Superhighways to Superblooms

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Project Team

Author: Andrea Binz

Institution: University of Southern California

Instructor: Jessica M. Henson

Studio: Edge Conditions: Overcoming Infrastructural Barriers in LA; Graduate Landscape Architecture, Fall 2020

Project Description

Los Angeles County is crisscrossed by 515 miles of freeway. Due to traffic on Interstate 5 and the Ventura freeway, the cities of Burbank and Glendale endure the worst 1% of pollution burden in all of California. We have spent decades and billions of dollars expanding highways to “solve” gridlock, but this strategy has failed completely. This means we need to radically rethink our transportation networks. This framework proposes to address pollution burden through public transportation investment, pollution mitigation with green infrastructure, road diets, vehicle electrification, high-speed rail, and finally by reclaiming highways into linear parks. The existing infrastructure will be transformed from an impermeable, 10-lane, pollutant-spewing barrier into a vegetated, job-creating, carbon-absorbing connector between communities. Each element of a freeway becomes something new. Roads become the backbone of a linear park system, with several options proposed depending on programming and site context. Strategic use is made of existing storm drains, and clean, manufactured soil is added to create a new topography planted with native vegetation. Clovers would be naturally suited by their grading to become stormwater infrastructure to filter, infiltrate, or retain water. Finally, former interchanges become community hubs, with the space and location to support recreation, cultural and educational centers, and resource generation. Transforming the freeways of the most polluted areas of Burbank and Glendale could be just the first step. Freeways bisect many of our most polluted, underserved communities. As our transit patterns change, we can choose to promote a healthier, more equitable Los Angeles.


Additional Links

Project on JSTOR

Studio Description

The current inequities of our civic realm are often the result of our infrastructural systems, whether through forced displacement policies, air and soil pollution, damaged ecosystems, or inaccessibility of parks and transit. Often our infrastructure divides communities and creates edges and boundaries, limiting social and environmental interaction. Best laid plans for managing floods, for creating housing, and for transportation have often led to unfortunate results. This burden is disproportional on our most underserved communities, compounding issues of carbon emissions with social inequity. Interstate-5, a main artery through the State of California, cuts a path through many City of LA, Glendale, and Burbank communities. North of Griffith Park, I-5 crosses the LA River and the Ventura Freeway near where the Verdugo Wash and the Burbank Western Channel meet the LA River. Further, this area includes a critical rail connection that links Southern and Northern California. Together, these six elements create a series of community divides and various edge conditions that impact carbon, urban heat island, job availability, and environmental justice.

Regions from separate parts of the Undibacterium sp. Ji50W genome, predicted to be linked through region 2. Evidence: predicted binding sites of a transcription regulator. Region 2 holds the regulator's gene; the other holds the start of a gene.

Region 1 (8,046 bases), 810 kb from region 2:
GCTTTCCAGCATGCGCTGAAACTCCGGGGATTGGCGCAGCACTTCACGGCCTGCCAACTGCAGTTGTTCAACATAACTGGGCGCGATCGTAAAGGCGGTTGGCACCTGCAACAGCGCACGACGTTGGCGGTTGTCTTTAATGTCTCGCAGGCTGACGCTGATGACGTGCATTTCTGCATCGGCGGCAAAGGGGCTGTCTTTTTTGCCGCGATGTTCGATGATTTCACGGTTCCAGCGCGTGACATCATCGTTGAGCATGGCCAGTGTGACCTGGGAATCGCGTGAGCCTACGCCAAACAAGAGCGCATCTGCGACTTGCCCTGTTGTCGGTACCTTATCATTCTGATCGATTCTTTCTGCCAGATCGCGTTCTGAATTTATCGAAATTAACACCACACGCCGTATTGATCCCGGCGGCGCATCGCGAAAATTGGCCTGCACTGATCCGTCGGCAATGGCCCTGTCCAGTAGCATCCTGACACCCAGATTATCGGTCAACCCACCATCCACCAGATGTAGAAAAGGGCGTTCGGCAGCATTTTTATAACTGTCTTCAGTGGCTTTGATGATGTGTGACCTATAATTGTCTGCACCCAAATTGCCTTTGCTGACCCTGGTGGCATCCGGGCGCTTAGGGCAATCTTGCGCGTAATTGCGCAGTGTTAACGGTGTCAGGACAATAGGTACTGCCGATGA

Despite the proximity of the massive Griffith Park, residents in these communities cannot access the park given the urban divides and edge conditions between communities. The steep topography of the park forms a barrier as well. The layering of railroads, flood channels, and eventually highways into this landscape occurred relatively quickly over the course of the 20th century as the LA River and most of its tributaries were channelized. While edges can be valuable in urban contexts, defining districts or neighborhoods, these edges seem to divide communities. Projects seek to understand and evaluate the edges and create urban design proposals to mitigate or strengthen the edges.

The primary focus is the neighborhoods flanking these infrastructural edges, such as Riverside Rancho and Grand Central where pollution and environmental burdens are significant and housing pressures are growing. The studio explores urban design strategies to improve quality of life, parks, opportunity, and connectivity, while preserving the character of the existing neighborhoods, maintaining the flood capacities of the three channels, and developing methods to retain current residents such as affordable housing. Issues of equity and social justice are central to the studio discussion. Currently many of these areas rank among the 10% worst environmental conditions in the State of California due to pollution from I-5 and nearby industrial lands. Air pollution, access to parks, and health issues are significant concerns. In response to these challenges, proposals create an anticipatory landscape framework and strategies that can create more equitable futures.